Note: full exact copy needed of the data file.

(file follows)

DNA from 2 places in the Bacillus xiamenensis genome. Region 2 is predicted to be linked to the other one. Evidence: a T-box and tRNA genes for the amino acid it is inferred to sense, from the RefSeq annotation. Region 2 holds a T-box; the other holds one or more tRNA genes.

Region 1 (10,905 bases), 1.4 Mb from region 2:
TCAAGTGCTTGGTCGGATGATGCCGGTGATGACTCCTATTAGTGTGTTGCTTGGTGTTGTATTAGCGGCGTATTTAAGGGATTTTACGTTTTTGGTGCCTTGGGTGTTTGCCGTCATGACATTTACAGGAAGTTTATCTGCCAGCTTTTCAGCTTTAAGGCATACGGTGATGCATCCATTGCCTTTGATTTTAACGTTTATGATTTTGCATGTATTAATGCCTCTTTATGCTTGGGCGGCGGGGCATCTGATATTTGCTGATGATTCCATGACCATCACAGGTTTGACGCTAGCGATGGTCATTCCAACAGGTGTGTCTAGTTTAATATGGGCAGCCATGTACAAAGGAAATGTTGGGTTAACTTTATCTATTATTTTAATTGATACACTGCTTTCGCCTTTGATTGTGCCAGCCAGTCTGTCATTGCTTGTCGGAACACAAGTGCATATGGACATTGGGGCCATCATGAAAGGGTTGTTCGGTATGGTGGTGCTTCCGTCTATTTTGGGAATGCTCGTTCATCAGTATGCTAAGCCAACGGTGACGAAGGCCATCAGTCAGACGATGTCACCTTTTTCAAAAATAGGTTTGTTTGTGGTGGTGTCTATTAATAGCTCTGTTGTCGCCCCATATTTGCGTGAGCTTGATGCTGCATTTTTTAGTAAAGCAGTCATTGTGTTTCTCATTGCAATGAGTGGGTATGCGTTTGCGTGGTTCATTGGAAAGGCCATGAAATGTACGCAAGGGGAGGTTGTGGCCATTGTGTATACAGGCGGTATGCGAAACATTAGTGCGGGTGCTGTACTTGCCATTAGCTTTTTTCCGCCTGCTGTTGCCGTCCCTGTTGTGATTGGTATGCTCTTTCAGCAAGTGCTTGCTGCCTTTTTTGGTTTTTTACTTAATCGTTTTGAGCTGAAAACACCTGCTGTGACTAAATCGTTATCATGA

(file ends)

DNA from 2 places in the Bacillus xiamenensis genome. Region 2 is predicted to be linked to the other one. Evidence: a T-box and tRNA genes for the amino acid it is inferred to sense, from the RefSeq annotation. Region 2 holds a T-box; the other holds one or more tRNA genes.

Region 1 (10,905 bases), 1.4 Mb from region 2:
TCAAGTGCTTGGTCGGATGATGCCGGTGATGACTCCTATTAGTGTGTTGCTTGGTGTTGTATTAGCGGCGTATTTAAGGGATTTTACGTTTTTGGTGCCTTGGGTGTTTGCCGTCATGACATTTACAGGAAGTTTATCTGCCAGCTTTTCAGCTTTAAGGCATACGGTGATGCATCCATTGCCTTTGATTTTAACGTTTATGATTTTGCATGTATTAATGCCTCTTTATGCTTGGGCGGCGGGGCATCTGATATTTGCTGATGATTCCATGACCATCACAGGTTTGACGCTAGCGATGGTCATTCCAACAGGTGTGTCTAGTTTAATATGGGCAGCCATGTACAAAGGAAATGTTGGGTTAACTTTATCTATTATTTTAATTGATACACTGCTTTCGCCTTTGATTGTGCCAGCCAGTCTGTCATTGCTTGTCGGAACACAAGTGCATATGGACATTGGGGCCATCATGAAAGGGTTGTTCGGTATGGTGGTGCTTCCGTCTATTTTGGGAATGCTCGTTCATCAGTATGCTAAGCCAACGGTGACGAAGGCCATCAGTCAGACGATGTCACCTTTTTCAAAAATAGGTTTGTTTGTGGTGGTGTCTATTAATAGCTCTGTTGTCGCCCCATATTTGCGTGAGCTTGATGCTGCATTTTTTAGTAAAGCAGTCATTGTGTTTCTCATTGCAATGAGTGGGTATGCGTTTGCGTGGTTCATTGGAAAGGCCATGAAATGTACGCAAGGGGAGGTTGTGGCCATTGTGTATACAGGCGGTATGCGAAACATTAGTGCGGGTGCTGTACTTGCCATTAGCTTTTTTCCGCCTGCTGTTGCCGTCCCTGTTGTGATTGGTATGCTCTTTCAGCAAGTGCTTGCTGCCTTTTTTGGTTTTTTACTTAATCGTTTTGAGCTGAAAACACCTGCTGTGACTAAATCGTTATCATGA